DevOps has proven to be more than just an industry buzzword, but as the term starts to gain widespread use in modern software development parlance, an emerging successor has begun to take hold: Rugged DevOps, also known as SecDevOps/DevSecOps. RSA Conference (RSAC) 2016 dedicated a track to the emerging practice earlier this year, so it's likely to become as prevalent as its predecessor by next year's end—especially since RSAC plans to highlight the methodology again in 2017.
Rugged DevOps is simply the confluence of DevOps and information security, infosec - a practice that, like DevOps, is anything but simple in practice, but arguably more pressing given the nature of today's cyber threat landscape. In the past, we've discussed ways in which government entities and the healthcare industry can benefit from Rugged DevOps; by now, it has become crystal clear that all firms stand to benefit from such practices in pursuit of enterprise cyber resilience. For the uninitiated, cyber resilience espouses the incorporation of risk management into the way enterprises counter digital threats. Succinctly, cyber resilence calls for adopting mechanisms to ensure that inevitable security compromises don't sink the business.
Consider the similar plight of drive time commuters making their way to/from work, day in, day out: according to estimates by the car insurance industry, drivers licensed at the age of 16 are likely to experience a crash by 34, if not earlier. In the average lifespan of a driver, 3-4 accidents are typical. Almost 1.3 million people die in car accidents every year globally (an average of 3,287 deaths/day), with an additional 20-50 million injured or disabled. Such statistics only reflect normal driving behavior, without taking into account common misbehavior such as consuming even one beer before getting behind the wheel (happy hour, anyone?) or texting while driving—behaviors that make drivers 46% and 23 times more likely to crash, respectively. On a less morbid note, the odds of getting pulled over for a driving-related incident is 1 in 11.5, while the odds of getting an actual citation after being pulled over is 1 in 1.8.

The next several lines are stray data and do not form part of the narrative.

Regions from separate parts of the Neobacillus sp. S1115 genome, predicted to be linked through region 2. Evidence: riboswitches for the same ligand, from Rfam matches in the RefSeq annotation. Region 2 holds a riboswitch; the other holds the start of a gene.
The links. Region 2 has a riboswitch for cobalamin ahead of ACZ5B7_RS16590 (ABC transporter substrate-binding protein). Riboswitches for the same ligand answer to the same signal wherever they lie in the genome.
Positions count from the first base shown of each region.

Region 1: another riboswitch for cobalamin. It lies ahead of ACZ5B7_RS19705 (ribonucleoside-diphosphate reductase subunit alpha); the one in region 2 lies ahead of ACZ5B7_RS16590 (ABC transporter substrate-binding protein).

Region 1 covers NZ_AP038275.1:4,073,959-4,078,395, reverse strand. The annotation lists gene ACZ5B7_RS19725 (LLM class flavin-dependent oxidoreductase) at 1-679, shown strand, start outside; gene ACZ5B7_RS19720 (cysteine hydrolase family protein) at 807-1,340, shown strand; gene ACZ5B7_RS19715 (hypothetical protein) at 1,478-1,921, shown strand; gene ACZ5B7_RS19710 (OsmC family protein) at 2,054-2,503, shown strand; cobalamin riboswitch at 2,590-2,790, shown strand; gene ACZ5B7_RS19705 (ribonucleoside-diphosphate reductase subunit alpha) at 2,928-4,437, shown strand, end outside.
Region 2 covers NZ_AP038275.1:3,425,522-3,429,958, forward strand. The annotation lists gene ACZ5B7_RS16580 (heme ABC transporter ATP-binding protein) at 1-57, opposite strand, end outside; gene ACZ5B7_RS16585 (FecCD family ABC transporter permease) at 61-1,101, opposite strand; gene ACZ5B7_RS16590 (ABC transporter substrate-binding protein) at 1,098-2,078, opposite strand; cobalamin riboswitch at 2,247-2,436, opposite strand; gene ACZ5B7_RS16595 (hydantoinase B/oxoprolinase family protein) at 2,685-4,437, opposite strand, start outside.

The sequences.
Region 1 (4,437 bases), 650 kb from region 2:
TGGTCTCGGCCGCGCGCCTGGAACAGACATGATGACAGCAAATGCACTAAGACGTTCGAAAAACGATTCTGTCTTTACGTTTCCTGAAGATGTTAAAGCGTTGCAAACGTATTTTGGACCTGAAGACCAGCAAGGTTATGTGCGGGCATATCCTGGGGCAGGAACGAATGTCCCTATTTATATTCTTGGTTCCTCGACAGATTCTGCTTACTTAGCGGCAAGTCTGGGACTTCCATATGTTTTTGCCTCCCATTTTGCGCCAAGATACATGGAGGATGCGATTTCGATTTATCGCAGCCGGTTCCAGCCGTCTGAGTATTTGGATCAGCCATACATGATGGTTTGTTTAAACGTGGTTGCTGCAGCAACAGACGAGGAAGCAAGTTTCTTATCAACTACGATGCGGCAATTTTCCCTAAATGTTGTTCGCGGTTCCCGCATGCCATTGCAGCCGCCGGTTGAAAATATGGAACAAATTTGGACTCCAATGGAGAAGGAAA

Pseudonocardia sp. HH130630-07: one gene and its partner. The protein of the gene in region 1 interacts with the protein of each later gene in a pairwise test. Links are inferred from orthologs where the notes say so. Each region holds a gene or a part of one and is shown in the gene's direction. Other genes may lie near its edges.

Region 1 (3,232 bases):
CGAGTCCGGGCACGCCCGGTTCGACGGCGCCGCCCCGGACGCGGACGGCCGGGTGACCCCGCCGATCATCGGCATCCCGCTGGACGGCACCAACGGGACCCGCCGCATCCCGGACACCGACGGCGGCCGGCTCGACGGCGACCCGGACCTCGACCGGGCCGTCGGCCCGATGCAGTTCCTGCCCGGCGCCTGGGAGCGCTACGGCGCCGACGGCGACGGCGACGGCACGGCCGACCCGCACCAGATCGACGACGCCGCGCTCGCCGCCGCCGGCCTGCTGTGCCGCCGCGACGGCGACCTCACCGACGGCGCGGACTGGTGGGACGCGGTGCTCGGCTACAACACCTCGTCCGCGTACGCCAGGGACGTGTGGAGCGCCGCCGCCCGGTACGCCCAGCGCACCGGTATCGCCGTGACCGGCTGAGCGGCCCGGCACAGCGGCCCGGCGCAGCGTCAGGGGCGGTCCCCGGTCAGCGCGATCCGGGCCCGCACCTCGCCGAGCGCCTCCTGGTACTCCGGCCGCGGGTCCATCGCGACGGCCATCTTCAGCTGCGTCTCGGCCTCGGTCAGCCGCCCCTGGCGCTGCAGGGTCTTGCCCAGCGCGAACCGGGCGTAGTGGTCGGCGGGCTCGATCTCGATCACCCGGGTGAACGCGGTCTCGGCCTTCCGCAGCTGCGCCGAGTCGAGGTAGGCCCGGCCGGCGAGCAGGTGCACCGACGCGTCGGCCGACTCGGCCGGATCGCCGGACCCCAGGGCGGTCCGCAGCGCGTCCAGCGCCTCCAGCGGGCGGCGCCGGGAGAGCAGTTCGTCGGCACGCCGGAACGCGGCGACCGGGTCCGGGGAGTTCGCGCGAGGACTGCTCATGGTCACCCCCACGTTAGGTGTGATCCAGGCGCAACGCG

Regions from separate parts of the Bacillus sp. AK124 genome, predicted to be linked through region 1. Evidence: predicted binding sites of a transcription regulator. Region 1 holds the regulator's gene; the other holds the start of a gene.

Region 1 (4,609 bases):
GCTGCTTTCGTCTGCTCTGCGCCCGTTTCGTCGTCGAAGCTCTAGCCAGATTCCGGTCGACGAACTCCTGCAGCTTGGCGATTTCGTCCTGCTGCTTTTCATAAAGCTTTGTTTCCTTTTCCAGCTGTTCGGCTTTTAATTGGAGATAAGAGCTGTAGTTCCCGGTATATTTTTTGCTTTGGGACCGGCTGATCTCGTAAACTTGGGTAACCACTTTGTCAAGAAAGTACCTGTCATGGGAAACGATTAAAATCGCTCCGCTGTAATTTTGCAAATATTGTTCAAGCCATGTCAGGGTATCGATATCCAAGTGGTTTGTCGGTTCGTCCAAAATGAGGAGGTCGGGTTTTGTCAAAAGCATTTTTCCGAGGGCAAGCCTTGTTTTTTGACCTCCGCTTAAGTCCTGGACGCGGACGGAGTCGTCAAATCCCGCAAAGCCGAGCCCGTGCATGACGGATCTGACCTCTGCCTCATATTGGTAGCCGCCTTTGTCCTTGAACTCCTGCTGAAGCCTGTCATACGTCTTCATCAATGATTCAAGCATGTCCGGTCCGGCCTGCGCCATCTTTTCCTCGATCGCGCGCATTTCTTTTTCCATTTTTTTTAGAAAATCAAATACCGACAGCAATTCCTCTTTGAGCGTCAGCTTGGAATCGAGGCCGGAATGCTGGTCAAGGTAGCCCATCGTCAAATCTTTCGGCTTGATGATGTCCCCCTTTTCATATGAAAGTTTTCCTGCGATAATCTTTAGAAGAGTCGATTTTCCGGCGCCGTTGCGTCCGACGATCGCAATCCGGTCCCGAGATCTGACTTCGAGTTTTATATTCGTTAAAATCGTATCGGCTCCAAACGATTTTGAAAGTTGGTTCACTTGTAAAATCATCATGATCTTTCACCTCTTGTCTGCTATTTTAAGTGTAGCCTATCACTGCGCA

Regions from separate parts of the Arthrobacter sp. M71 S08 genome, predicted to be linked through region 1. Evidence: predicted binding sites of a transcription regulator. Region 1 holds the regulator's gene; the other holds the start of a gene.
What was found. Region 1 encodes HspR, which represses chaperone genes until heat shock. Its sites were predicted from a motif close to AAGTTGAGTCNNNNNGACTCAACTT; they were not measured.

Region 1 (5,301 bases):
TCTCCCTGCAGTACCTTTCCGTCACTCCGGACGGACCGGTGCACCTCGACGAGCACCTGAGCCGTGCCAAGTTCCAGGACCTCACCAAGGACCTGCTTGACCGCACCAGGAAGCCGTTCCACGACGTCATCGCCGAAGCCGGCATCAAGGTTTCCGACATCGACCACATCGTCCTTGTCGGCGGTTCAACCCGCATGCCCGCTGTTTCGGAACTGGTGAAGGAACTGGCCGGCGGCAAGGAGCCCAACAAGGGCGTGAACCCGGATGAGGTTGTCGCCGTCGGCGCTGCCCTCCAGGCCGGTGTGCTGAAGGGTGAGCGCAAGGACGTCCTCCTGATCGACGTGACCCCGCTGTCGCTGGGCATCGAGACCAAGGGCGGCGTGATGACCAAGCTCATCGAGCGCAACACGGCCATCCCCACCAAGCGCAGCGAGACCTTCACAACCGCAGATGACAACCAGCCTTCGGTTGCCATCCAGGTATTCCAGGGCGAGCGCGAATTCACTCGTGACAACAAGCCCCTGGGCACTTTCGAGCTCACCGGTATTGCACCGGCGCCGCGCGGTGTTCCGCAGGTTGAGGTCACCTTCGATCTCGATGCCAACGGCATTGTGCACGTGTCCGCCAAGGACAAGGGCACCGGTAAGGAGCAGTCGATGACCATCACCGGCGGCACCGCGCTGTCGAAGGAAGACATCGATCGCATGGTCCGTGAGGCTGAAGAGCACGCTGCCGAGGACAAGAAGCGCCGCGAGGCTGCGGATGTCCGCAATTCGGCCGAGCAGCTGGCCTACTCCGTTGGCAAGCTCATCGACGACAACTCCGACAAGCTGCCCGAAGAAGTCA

When you use the internet, your computer has a conversation with a web server for every site you visit. Everything you submit in a form, any data you enter, becomes part of that conversation. The purpose of encryption is to ensure that nobody except you and the server you’re talking to can understand that conversation, because often sensitive information such as usernames and passwords, credit card data, and social security numbers are part of that conversation.
For most people, no amount of sobering statistics will keep them from getting behind the wheel. This is because the automobile industry—in over a century of developments—has seen the emergence and evolution of numerous safety mechanisms and risk management controls that keep inevitable driving-related catastrophes from harming drivers. Technological innovations like airbags, seat belts, anti-lock brakes, and vehicle crumple zones all work to this end. And when car accidents do occur, automotive insurance policies—as required by law—prevent resulting financial losses from bankrupting unfortunate drivers.